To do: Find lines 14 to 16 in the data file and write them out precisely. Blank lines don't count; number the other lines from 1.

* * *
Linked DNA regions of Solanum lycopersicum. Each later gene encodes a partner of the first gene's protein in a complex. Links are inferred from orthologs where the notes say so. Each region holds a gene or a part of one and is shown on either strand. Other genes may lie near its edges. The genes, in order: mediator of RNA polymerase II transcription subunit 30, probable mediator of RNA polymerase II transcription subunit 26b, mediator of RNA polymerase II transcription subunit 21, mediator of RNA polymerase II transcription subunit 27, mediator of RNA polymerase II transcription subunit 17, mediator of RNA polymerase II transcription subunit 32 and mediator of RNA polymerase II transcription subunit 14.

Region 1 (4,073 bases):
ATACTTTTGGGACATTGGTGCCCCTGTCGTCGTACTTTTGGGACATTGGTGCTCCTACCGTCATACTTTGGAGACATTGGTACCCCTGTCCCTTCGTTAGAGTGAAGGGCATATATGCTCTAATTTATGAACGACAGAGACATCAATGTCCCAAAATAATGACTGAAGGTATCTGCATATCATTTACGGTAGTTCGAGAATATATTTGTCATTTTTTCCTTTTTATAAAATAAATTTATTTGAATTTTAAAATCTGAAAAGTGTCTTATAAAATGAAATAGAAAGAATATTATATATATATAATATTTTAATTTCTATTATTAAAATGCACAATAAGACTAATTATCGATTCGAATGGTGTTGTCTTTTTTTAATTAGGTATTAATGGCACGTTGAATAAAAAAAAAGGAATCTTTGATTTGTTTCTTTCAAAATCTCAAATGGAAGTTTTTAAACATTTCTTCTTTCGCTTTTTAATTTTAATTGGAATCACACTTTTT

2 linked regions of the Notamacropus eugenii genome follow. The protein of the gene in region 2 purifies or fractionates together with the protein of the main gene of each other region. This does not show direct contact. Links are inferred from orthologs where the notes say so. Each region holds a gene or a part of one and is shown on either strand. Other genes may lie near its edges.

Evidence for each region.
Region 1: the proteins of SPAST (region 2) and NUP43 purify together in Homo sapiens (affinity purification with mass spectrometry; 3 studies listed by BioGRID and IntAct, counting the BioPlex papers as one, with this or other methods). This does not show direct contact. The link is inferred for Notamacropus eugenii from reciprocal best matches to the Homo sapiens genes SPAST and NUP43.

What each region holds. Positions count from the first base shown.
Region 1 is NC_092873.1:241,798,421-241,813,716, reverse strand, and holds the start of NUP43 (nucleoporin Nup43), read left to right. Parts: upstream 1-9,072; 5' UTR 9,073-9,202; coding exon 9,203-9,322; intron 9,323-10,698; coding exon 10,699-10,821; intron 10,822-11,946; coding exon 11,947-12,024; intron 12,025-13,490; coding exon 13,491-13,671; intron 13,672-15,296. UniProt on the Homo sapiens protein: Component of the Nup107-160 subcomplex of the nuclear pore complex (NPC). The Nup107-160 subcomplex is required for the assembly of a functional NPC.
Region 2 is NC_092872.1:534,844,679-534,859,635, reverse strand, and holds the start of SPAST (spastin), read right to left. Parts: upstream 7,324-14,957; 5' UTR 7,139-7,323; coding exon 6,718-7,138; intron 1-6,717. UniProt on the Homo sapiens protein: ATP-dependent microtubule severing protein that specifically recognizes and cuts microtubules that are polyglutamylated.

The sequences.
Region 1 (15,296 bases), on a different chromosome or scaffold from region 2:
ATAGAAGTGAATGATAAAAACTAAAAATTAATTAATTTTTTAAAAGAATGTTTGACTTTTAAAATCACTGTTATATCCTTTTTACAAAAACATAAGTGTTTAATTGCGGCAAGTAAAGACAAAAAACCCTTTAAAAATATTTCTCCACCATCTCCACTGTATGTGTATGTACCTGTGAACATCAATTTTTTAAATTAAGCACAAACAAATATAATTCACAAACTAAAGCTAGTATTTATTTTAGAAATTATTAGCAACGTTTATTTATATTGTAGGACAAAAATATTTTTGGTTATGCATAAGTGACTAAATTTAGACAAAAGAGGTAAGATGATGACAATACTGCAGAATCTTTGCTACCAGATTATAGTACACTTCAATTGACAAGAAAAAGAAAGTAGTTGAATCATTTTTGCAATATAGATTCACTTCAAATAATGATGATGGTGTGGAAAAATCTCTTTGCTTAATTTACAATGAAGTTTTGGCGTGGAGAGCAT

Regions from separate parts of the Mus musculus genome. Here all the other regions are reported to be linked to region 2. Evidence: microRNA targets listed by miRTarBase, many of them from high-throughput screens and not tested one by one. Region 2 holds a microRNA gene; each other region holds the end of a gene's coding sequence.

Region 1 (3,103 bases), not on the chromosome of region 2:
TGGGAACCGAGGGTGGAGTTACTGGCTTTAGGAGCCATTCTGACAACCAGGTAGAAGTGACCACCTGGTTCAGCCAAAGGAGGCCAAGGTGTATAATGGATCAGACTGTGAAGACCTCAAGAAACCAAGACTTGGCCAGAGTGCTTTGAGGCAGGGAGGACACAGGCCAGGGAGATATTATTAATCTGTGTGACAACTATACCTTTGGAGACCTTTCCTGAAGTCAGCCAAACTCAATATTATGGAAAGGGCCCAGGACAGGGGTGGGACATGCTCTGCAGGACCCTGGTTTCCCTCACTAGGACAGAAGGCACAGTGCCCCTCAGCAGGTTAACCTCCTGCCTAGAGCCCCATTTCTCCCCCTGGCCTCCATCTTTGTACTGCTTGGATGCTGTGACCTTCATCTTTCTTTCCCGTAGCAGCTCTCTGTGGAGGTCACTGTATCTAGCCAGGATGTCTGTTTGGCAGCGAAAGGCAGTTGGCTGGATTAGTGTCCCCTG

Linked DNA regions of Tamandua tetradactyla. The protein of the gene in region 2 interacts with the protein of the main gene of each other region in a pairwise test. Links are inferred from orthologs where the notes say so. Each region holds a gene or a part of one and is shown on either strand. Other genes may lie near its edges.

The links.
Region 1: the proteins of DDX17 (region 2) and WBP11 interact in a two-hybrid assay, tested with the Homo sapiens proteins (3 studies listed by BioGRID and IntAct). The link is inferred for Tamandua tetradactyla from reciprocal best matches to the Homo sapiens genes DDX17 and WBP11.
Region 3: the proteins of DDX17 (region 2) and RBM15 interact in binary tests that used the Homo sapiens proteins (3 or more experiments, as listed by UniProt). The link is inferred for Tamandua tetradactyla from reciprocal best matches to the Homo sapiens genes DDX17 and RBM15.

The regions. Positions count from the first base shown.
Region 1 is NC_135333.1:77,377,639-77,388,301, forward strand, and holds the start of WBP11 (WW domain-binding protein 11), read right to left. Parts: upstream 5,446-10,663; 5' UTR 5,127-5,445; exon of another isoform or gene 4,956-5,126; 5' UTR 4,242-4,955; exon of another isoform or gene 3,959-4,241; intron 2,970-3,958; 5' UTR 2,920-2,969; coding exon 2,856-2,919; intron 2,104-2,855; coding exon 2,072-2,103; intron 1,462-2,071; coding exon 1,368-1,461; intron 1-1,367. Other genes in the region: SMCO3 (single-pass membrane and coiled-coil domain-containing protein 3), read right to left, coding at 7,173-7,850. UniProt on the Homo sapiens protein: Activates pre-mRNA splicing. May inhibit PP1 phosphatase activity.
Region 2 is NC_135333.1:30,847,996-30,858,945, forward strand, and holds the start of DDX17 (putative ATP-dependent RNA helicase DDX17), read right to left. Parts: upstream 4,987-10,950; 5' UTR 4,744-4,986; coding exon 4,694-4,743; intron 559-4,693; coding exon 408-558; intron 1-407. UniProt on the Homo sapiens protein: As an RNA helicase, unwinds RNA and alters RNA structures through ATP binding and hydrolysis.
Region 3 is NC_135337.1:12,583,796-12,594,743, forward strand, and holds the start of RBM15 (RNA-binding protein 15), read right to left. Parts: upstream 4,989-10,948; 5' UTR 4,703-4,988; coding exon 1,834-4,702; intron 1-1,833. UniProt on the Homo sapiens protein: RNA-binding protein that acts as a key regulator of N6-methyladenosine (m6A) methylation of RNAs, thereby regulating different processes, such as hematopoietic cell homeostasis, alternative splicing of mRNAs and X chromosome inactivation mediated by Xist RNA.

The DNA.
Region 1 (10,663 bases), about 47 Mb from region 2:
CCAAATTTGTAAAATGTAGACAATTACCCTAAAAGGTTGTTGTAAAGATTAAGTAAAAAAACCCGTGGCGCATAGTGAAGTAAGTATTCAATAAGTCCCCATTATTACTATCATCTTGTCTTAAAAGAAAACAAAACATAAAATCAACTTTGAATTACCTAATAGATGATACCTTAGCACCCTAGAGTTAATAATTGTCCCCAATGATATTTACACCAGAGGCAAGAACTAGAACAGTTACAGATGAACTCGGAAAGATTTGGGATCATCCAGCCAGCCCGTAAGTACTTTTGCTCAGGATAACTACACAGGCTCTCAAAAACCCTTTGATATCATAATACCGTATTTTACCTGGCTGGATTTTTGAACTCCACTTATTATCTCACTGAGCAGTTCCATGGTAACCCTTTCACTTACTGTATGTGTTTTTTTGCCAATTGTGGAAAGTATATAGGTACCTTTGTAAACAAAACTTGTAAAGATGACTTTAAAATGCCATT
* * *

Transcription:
Region 1 (3,103 bases), not on the chromosome of region 2:
TGGGAACCGAGGGTGGAGTTACTGGCTTTAGGAGCCATTCTGACAACCAGGTAGAAGTGACCACCTGGTTCAGCCAAAGGAGGCCAAGGTGTATAATGGATCAGACTGTGAAGACCTCAAGAAACCAAGACTTGGCCAGAGTGCTTTGAGGCAGGGAGGACACAGGCCAGGGAGATATTATTAATCTGTGTGACAACTATACCTTTGGAGACCTTTCCTGAAGTCAGCCAAACTCAATATTATGGAAAGGGCCCAGGACAGGGGTGGGACATGCTCTGCAGGACCCTGGTTTCCCTCACTAGGACAGAAGGCACAGTGCCCCTCAGCAGGTTAACCTCCTGCCTAGAGCCCCATTTCTCCCCCTGGCCTCCATCTTTGTACTGCTTGGATGCTGTGACCTTCATCTTTCTTTCCCGTAGCAGCTCTCTGTGGAGGTCACTGTATCTAGCCAGGATGTCTGTTTGGCAGCGAAAGGCAGTTGGCTGGATTAGTGTCCCCTG

Linked DNA regions of Tamandua tetradactyla. The protein of the gene in region 2 interacts with the protein of the main gene of each other region in a pairwise test. Links are inferred from orthologs where the notes say so. Each region holds a gene or a part of one and is shown on either strand. Other genes may lie near its edges.